New York's Cooperative and Condominium Community
Steven Troup in Legal/Financial on February 4, 2014
The law is clear: Landlords are responsible for ridding their rental tenants' apartments of any infestations. But what about residents living in cooperative apartments or condominiums? What responsibility would a co-op corporation or condo association have in this situation?
In the courts' eyes, there are some key differences between co-ops and condos that could place the financial burden on the individual occupant in certain situations. This column, we'll look at co-ops
Co-op apartments are governed by proprietary leases, which allow the resident to occupy the apartment under a typical lease and take ownership of stock in the corporation that owns the building. Because these documents are leases, residents will be covered by the warranty of habitability (New York Real Property Law, Section 235-b), which requires rental building owners to maintain the property in a condition fit for human habitation and free of conditions that would endanger the health, life, or safety of the occupants. Therefore, it is the responsibility of the co-op board to provide extermination of any bedbugs found in a co-op apartment.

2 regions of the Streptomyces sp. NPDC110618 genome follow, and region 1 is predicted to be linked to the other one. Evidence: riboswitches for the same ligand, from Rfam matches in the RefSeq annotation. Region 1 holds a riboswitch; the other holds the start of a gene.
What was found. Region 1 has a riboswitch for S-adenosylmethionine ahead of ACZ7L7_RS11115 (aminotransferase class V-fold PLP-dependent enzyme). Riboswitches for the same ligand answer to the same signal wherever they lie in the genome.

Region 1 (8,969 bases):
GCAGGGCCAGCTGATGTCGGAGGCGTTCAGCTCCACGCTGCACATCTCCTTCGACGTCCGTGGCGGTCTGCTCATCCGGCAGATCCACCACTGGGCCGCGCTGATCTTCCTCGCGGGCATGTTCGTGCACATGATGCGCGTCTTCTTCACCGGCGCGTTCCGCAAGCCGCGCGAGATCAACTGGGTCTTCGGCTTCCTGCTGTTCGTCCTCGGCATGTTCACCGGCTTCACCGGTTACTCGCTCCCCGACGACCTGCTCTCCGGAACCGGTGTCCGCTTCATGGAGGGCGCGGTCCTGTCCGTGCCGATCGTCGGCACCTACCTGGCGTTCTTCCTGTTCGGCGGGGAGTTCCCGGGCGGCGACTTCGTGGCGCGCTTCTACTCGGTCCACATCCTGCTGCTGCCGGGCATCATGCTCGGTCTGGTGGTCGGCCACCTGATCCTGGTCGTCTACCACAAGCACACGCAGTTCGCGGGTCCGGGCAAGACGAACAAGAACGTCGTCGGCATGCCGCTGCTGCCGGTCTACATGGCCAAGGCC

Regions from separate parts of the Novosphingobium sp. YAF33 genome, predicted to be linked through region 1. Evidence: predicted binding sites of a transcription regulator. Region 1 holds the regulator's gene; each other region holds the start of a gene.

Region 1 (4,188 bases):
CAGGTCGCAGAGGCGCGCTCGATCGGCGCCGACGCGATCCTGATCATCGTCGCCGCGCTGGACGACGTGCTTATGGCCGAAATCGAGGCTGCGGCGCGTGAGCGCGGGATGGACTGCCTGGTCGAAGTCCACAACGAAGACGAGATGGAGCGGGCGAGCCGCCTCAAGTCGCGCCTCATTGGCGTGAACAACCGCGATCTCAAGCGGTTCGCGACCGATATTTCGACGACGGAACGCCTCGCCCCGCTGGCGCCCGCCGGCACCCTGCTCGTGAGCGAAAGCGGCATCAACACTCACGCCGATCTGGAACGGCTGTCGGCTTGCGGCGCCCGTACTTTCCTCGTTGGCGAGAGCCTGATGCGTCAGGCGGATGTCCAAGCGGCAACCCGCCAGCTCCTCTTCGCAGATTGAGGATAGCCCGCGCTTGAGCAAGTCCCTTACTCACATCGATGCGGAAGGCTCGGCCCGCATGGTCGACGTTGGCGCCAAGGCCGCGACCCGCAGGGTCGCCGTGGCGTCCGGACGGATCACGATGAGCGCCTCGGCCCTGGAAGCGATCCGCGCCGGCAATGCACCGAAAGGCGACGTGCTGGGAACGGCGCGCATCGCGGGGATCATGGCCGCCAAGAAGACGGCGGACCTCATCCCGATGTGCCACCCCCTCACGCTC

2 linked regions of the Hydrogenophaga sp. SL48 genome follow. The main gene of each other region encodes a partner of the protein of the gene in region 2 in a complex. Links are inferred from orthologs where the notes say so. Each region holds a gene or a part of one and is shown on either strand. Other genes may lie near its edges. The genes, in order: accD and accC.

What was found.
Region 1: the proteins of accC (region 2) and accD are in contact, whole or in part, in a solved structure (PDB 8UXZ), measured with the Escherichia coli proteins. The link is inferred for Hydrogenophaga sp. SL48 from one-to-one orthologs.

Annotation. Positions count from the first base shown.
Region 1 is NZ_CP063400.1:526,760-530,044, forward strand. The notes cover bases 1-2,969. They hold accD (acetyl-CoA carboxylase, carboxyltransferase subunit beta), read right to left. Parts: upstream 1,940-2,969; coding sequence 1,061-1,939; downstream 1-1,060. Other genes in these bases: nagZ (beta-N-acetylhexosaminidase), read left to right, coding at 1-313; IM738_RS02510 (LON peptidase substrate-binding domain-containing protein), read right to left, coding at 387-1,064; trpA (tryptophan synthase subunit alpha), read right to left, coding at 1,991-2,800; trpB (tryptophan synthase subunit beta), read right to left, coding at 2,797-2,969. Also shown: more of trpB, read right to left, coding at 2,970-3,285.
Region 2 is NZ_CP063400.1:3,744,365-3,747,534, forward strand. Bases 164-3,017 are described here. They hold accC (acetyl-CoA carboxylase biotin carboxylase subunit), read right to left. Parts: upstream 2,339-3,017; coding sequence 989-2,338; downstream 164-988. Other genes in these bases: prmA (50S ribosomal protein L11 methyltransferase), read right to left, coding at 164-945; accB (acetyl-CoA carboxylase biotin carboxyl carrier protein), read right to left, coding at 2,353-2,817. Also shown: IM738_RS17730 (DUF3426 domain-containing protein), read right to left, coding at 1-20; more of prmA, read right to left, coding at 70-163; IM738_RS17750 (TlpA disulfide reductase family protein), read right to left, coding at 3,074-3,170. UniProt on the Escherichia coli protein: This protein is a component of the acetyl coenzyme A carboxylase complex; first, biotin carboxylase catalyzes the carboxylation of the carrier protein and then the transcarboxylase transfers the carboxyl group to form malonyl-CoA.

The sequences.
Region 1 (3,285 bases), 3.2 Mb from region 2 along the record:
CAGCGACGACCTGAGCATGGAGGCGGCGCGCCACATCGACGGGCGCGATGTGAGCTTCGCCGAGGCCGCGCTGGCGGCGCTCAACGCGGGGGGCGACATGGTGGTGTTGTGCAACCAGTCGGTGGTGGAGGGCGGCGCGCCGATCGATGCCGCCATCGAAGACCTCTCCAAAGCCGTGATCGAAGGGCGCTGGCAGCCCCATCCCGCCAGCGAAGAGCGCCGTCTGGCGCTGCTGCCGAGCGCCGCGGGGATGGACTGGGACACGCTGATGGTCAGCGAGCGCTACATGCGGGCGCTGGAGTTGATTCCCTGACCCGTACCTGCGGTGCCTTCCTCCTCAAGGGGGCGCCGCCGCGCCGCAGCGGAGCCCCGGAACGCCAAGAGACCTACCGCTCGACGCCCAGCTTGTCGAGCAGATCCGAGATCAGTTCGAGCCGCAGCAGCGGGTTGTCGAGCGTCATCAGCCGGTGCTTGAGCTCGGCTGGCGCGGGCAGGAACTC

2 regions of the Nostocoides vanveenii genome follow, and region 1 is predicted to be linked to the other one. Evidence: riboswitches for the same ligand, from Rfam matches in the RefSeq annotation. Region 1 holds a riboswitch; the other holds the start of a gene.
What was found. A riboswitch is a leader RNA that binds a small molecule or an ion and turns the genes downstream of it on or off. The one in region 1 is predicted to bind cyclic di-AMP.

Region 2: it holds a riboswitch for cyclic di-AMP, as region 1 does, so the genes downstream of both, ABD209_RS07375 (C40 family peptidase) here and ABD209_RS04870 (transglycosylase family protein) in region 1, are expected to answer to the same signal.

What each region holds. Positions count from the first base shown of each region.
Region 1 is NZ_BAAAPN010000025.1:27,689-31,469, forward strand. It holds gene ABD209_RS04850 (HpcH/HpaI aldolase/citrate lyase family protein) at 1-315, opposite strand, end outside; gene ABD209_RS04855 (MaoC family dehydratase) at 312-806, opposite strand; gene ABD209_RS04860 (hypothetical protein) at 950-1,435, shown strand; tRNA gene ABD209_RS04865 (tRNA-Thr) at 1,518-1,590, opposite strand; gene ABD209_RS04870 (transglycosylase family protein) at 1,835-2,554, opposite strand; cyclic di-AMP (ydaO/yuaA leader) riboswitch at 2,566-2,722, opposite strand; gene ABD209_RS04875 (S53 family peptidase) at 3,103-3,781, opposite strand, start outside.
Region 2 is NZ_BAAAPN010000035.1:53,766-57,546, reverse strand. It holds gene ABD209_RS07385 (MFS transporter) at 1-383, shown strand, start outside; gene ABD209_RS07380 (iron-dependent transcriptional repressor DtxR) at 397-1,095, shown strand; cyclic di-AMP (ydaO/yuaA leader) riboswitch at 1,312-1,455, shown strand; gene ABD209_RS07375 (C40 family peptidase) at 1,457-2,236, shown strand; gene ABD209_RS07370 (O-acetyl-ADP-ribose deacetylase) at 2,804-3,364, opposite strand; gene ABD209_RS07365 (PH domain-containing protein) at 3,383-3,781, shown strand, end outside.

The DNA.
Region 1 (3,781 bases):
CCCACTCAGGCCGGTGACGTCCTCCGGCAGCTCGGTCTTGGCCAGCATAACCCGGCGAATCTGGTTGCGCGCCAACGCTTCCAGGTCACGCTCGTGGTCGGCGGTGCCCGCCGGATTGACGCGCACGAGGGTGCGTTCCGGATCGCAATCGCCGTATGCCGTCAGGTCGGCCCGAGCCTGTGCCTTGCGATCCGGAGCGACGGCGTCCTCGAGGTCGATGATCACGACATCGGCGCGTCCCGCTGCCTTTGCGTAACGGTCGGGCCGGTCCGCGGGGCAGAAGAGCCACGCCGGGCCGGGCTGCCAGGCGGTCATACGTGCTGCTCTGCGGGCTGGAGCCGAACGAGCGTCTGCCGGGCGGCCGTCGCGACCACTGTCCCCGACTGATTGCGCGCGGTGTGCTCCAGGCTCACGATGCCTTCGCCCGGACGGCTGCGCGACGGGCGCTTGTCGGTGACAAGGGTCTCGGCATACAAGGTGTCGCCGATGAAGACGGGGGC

Some proprietary leases will hold an occupant financially responsible for his or her own apartment and the corporation responsible for any common areas. In 2009, however, the court in Zayas v. [Franklin] Plaza found that even where a proprietary lease places the financial burden of extermination on an individual unit occupant, the corporation will still be fully responsible for a building-wide infestation of bedbugs.
The only way in which a corporation could escape paying for the work is if an individual owner is the source of the infestation; in that case, the owner could have to pay back any costs the corporation incurs in ridding the building of bedbugs. However, this is difficult to prove.
Residents can even recover attorneys' fees if they obtain a highly favorable judgment. But shareholders should use caution because many proprietary leases require a plaintiff to reimburse the corporation for its attorneys' fees if the claim is denied or ruled insubstantial.
Attorney Steven Troup is a partner at Tarter Krinsky & Drogin.
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Photo: Digitally colored electron-micrograph image of bedbug ventral surface from the Centers for Disease Control and Prevention's Public Health Image Library
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